“Actively Managed” means that every aspect of the portfolio is controlled in order to accomplish the stated goal – One example of an investment goal would be to outperform the market (e.g. S&P 500 index) over rolling 5-year periods. Controlling the portfolio involves two major tasks – 1) determine asset allocation, and 2) select stocks/securities.
Earlier this month, value investor Mohnish Pabrai took part in a Q&A session with William & Mary College students. Q3 2021 hedge fund letters, conferences and more Throughout the discussion, the hedge fund manager covered a range of topics, talking about his thoughts on valuation models, the key lessons every investor should know, and how Read More
Asset allocation defines what portion of portfolio assets should be held in cash, invested in stocks, ETFs, MUNIs, short-term bonds, etc. Asset allocation is a function of many variables, which include a) view of the macroeconomic environment, b) general level of security valuations, c) general investor sentiment, etc. The most important outcome of asset allocation is to determine what portion of the portfolio will be held in cash. Such cash would be held in a money-market account until it is ready to be put to use.
Cash that is not “put to use” (i.e. invested in stocks/securities) undoubtedly weighs on portfolio upside to the extent market prices move higher, but importantly provides downside protection, for example at times of market volatility due to events like Brexit. Cash also provides valuable optionality to buy stocks at more attractive prices potentially as a result of market moving events. Not having access to cash when markets are artificially depressed would be an unfortunate handicap for a “Concentrated Value” investment strategy.
“Concentrated Value” means that the portfolio holds a limited number of carefully chosen positions (e.g. ~20 stocks), with each stock position selected based on a disciplined process of Equity Research. Contrast this strategy with investing in a market index, through an ETF like IVV or VOO for example (both ETFs track the S&P 500 index). The S&P 500 market index comprises of 500 stocks. The proportion of each stock in the index is computed based on its market cap, and is not determined through Equity Research.
Passively buying the entire index is like walking into a grocery store and buying one of each item available, with no regard for need, quality or price. I don’t know anyone who does that in real life. Hypothetically, you might do something like this in the extreme event that no other alternative is available. Yet passive index investing through ETFs or Robo Advisors seems to be the rage these days, supposedly under an assumption that the bull market we have enjoyed for the last several years will continue indefinitely. If you think the bull market is not going to continue, will you opt to put your assets in an index-tracking ETF? Or are you swayed by the attractiveness of low fees?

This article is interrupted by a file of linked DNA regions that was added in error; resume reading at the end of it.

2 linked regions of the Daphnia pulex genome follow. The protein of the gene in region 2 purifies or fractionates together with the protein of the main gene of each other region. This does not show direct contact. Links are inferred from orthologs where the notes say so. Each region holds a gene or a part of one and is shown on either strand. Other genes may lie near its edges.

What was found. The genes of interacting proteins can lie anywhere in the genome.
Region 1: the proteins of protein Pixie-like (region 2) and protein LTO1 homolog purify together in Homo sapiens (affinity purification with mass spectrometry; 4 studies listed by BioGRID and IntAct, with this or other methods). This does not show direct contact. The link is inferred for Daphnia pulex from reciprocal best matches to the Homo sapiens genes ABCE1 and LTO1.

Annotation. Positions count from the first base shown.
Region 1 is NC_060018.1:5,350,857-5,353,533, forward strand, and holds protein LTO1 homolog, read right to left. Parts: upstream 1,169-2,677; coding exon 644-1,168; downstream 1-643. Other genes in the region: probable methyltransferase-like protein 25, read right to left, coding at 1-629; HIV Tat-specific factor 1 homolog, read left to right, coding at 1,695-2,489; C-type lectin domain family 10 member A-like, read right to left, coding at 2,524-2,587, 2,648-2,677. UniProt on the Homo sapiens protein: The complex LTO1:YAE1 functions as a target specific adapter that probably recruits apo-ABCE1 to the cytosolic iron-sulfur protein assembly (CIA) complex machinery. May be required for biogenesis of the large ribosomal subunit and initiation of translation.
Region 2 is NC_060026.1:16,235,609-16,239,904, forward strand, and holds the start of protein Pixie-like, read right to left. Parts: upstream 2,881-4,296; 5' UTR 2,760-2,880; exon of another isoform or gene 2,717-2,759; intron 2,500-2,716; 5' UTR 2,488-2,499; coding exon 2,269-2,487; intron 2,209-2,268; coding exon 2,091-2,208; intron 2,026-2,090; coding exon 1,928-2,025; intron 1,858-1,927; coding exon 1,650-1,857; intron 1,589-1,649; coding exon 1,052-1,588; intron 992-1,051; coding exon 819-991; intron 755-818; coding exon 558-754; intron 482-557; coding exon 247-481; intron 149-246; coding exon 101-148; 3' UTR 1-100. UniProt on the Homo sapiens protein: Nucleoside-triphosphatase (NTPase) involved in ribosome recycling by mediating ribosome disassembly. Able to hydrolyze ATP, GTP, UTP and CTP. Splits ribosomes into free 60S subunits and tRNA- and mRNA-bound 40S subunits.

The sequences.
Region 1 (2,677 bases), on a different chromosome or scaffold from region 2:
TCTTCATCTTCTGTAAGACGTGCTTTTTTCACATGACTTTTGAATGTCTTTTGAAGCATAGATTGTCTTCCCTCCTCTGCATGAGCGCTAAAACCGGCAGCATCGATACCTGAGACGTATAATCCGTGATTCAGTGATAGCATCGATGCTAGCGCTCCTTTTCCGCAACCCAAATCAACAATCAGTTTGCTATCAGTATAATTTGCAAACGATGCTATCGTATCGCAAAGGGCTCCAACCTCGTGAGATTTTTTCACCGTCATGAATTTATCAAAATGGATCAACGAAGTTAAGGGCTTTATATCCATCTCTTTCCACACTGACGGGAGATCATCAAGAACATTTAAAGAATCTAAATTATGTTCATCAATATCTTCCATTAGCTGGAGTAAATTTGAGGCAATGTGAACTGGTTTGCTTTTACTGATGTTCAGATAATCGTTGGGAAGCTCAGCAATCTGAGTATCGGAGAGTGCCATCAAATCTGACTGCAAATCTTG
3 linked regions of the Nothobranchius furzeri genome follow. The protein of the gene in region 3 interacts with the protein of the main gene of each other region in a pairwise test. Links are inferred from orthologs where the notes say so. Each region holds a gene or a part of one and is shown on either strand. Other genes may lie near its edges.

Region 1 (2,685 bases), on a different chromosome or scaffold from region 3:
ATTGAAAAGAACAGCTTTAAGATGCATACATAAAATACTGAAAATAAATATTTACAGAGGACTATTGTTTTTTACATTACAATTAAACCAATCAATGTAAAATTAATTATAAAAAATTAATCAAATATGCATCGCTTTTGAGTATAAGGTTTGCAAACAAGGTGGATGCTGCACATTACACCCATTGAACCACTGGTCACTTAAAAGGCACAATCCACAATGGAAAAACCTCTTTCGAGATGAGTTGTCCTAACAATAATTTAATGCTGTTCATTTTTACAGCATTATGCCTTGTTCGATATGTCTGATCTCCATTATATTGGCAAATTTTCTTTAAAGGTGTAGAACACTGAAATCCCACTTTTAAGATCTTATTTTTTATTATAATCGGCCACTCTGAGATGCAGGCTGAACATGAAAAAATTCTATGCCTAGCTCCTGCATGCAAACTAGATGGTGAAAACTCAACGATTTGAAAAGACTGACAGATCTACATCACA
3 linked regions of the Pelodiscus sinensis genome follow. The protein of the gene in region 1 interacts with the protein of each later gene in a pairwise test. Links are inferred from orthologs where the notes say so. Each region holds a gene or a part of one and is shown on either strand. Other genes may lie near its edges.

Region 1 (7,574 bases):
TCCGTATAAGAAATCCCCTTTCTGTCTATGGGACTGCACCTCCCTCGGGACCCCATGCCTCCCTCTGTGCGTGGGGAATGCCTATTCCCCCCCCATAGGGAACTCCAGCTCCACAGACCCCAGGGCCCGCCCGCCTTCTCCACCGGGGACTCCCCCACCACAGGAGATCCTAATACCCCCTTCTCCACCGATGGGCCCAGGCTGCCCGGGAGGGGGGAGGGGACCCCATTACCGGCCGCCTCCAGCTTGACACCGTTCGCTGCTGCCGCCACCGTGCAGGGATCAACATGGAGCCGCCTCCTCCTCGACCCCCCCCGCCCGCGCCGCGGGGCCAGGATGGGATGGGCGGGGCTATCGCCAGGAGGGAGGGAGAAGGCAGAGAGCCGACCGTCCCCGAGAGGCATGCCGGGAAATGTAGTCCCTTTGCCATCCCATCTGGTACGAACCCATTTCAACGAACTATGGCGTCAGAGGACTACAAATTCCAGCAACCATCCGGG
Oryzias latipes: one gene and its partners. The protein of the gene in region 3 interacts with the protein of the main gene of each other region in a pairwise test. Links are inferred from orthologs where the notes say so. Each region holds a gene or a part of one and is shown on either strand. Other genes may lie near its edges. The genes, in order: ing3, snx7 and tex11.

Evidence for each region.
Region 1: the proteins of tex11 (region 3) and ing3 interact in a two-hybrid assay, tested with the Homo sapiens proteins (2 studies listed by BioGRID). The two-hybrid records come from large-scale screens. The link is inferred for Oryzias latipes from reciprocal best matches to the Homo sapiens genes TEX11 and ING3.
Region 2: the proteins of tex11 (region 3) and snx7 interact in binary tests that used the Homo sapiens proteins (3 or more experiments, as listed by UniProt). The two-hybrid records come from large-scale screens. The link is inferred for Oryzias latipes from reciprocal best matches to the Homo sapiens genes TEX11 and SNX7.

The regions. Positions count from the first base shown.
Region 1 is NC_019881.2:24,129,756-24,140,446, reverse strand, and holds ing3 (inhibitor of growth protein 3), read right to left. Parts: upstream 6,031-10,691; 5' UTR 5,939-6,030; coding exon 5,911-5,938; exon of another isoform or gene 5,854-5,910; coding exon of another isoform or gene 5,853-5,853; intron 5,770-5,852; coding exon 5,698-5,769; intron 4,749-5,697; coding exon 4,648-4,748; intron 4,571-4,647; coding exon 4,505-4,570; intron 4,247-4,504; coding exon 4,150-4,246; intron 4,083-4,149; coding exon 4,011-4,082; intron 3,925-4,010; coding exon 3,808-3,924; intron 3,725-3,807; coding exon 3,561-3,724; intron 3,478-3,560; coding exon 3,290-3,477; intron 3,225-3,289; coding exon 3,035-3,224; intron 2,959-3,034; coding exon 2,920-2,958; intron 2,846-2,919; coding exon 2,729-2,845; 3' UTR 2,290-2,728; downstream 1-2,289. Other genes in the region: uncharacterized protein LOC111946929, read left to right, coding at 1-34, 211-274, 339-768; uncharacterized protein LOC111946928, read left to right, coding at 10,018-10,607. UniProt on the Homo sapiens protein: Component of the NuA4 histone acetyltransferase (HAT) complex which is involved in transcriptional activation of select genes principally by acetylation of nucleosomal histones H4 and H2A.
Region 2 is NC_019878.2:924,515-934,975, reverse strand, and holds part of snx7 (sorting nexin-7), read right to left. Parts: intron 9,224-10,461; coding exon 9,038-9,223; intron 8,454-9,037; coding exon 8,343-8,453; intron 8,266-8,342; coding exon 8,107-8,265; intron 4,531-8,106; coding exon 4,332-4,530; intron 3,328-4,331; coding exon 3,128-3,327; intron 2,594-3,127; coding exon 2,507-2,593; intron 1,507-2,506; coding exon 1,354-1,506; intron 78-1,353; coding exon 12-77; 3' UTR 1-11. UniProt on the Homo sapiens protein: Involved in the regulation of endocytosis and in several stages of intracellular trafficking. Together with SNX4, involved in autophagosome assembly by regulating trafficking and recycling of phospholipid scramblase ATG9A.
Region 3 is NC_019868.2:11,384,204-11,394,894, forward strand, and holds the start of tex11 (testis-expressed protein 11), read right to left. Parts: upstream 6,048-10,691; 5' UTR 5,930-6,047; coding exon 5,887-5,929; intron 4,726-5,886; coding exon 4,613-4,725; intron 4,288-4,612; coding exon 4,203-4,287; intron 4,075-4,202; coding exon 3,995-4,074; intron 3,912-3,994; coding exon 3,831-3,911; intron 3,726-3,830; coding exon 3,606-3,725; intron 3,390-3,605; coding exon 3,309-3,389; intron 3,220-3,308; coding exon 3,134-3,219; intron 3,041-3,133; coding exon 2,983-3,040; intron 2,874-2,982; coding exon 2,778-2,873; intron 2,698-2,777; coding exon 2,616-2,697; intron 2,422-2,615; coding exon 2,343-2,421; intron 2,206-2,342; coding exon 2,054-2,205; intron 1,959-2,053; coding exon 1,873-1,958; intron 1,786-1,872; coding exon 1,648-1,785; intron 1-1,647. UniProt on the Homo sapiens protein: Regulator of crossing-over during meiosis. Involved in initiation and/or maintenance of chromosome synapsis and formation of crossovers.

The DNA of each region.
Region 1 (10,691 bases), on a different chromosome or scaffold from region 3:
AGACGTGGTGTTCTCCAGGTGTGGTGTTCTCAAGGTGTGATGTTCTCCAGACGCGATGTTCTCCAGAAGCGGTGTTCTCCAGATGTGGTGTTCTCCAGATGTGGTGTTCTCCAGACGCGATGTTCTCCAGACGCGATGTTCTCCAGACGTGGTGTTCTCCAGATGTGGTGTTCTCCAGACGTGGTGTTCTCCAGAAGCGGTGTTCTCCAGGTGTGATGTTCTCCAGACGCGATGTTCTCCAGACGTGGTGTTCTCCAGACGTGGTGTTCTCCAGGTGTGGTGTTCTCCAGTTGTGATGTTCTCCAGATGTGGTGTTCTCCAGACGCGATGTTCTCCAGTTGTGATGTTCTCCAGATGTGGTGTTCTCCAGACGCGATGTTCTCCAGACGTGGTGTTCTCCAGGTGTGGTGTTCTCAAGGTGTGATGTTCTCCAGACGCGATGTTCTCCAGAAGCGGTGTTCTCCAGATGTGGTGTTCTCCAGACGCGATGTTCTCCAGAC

The biggest problem with “passive” index investing, is probably that for most people it does not actually end up being passive. Unless you are mechanically making frequent and uniform contributions toward buying an index over long periods of time (many years/decades), without regard to anything occurring in the real world (e.g. wars, recessions, financial crises, etc.), you are not investing passively. By throttling your cash in or out of the market depending on your mood swings or “analysis”, you are actually being an active investor – isn’t that the very thing Warren Buffet warned you to stay away from?
There are arguably good reasons for being a passive index investor – e.g. 1) you can’t be an active investor yourself and you can’t find a trusted investment advisor, 2) you are convinced that generally upward price movement of markets will continue over your investment horizon, 3) you are confident about your ability to not be a “backseat driver” by throttling cash in or out of the market, even if your portfolio value shrinks for one or more years at a time, 4) you are unable to get access to a particular market except through an index fund, etc. But trying to be a passive indexer mainly due to low perceived cost of the approach, without fully understanding the trade-offs or true economic costs, may not work in your favor.
By the way, what do you think would happen if everyone moved to indexing? It’s a legitimate question, though not one I would lose sleep over anytime soon. The answer I think is that liquidity in the market would disappear, and anyone stepping up to provide that market-making liquidity would stand to earn a huge premium – guess who that would be? Yes, an active investor. So by asking everyone else to put their assets in a low-cost index-tracking ETF, Mr. Buffet would be potentially creating an enormous premium for his style of active investing, by controlling liquidity in the market. As sound and well-meaning as his advice is, does this sound like a “win-win”?
If consistently done right, the promise of active investing is to achieve superior investment returns under any market conditions. The question for you is, how will you learn what “doing it right” means, and how will you know your investment advisor is doing it right?
Our new firm is being set up to address these questions through active client education, maximum transparency, and ongoing engagement partnership as the “secret sauce” of superior long-term returns.
THIS ARTICLE IS NOT AN EQUITY RESEARCH REPORT.
Disclosures and Disclaimer